Choosing Music For Your App / Game

Steve Crouse —  June 20, 2013

SteveCrouseFrom The Expert:
Steve Crouse
App Developer
Pineapple Media

Making games was always a passion of mine. Back in the day, a friend and I would spend days and nights creating whacky stuff with the RPG-Maker. It was basic, but it was fun. Now I’ve moved on to creating, publishing and selling games and apps professionally. Sure, the engines and tools I use now are a lot more advanced than the RPG-Maker, but there is one thing, that never changed: Music.

When you’re making an app – more specifically, a mobile game (non-entertainment apps usually tend to be rather on the silent side) it’s very important to think about music early on, because it just transfers so much to the user. Even in the first stages of the process, you’ll have a mood in your head and, along with that, music. The problem is, most of the times, you don’t know what the music sounds like – only what it feels like. And for those of us, who don’t have Hans Zimmer standing in front of a 100-man orchestra, it can be pretty difficult to find the right sound. That’s where sites like JewelBeat step in and make your life a lot easier.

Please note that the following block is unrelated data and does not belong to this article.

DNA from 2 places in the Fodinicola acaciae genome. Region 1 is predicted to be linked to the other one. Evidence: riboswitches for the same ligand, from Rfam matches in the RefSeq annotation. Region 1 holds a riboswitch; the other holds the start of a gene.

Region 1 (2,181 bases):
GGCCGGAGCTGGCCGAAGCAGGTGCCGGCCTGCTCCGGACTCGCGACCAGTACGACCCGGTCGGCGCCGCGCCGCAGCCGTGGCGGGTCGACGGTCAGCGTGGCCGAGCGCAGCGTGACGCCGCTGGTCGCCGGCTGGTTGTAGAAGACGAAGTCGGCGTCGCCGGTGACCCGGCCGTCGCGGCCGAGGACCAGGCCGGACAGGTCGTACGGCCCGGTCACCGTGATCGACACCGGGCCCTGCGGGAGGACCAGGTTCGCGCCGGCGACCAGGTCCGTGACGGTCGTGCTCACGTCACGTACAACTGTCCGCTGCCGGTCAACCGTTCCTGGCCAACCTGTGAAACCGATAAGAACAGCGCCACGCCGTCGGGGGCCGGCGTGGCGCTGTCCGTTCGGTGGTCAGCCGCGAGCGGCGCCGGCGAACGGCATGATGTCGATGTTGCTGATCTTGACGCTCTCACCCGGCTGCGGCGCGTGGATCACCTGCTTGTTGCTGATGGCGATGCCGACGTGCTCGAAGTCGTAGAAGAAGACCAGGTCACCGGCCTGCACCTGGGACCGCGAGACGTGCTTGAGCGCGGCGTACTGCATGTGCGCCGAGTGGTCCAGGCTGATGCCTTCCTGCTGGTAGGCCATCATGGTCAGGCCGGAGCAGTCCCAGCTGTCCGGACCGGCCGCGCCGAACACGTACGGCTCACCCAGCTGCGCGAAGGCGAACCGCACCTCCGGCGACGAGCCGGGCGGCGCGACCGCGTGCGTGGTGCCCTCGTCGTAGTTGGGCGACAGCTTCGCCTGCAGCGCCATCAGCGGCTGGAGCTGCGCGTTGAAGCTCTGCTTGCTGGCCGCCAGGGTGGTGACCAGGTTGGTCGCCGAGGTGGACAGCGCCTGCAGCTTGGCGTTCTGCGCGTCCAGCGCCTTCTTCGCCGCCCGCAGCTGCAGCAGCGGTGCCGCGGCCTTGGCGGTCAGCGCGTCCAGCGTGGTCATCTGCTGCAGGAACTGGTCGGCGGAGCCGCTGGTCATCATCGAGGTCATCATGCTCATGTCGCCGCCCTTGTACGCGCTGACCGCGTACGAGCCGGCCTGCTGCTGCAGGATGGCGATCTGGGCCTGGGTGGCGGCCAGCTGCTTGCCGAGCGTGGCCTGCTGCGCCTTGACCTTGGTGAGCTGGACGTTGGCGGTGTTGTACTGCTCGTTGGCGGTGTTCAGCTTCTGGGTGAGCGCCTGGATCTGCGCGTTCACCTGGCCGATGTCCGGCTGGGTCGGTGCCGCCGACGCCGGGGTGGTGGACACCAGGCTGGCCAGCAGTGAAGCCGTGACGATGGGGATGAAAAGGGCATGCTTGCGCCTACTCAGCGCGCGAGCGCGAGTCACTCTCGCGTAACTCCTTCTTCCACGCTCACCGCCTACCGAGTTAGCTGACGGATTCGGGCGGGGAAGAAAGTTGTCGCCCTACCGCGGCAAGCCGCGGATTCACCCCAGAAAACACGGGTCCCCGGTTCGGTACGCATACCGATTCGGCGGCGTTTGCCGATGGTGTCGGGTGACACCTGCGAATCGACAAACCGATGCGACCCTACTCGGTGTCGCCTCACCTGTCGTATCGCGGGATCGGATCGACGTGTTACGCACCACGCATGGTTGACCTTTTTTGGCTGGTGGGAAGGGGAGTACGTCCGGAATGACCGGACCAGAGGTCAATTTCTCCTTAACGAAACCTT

For my latest game I created a character: A very pretentious fellow, who makes others miserable, simply because he enjoys it. Also, he’s an octopus. With a top hat. So I needed music, that communicates pretentiousness in a comedic and childlike way, since he’s an octopus. With a top hat. But I didn’t want to make a children’s game. My goal was to find something, that kids and adults alike could enjoy. So I couldn’t make it too happy and bouncy and not-a-care-in-the-world-y. I needed something with an – at least somewhat – serious undertone. Had I hired a composer, even if the final track would have been completely synthesized, the price would have been more than I could afford. I’m glad I spent time searching for music on JewelBeat. I must have searched the site for 2 days straight and test-played with a thousand songs, but I ended up finding just what I was looking for. I used “Too Excited” for the gameplay and “First Date” for the menu, which I feel fit perfectly to the mood of the game.

I probably couldn’t do what I do without sites like JewelBeat. It really compensates for the fact, that I’m an indie developer without a huge budget to blow on specially tailored music. And at 99 cents per track, who’s gonna argue? No one, that’s who.

Steve Crouse

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I'm a passionate independent game- and app developer and UI-designer. Also, I make the world's best bruschetta. And I will keep saying that until somebody proves me wrong… with free bruschetta. A few of my games are here at iTunes: Pineapple Media.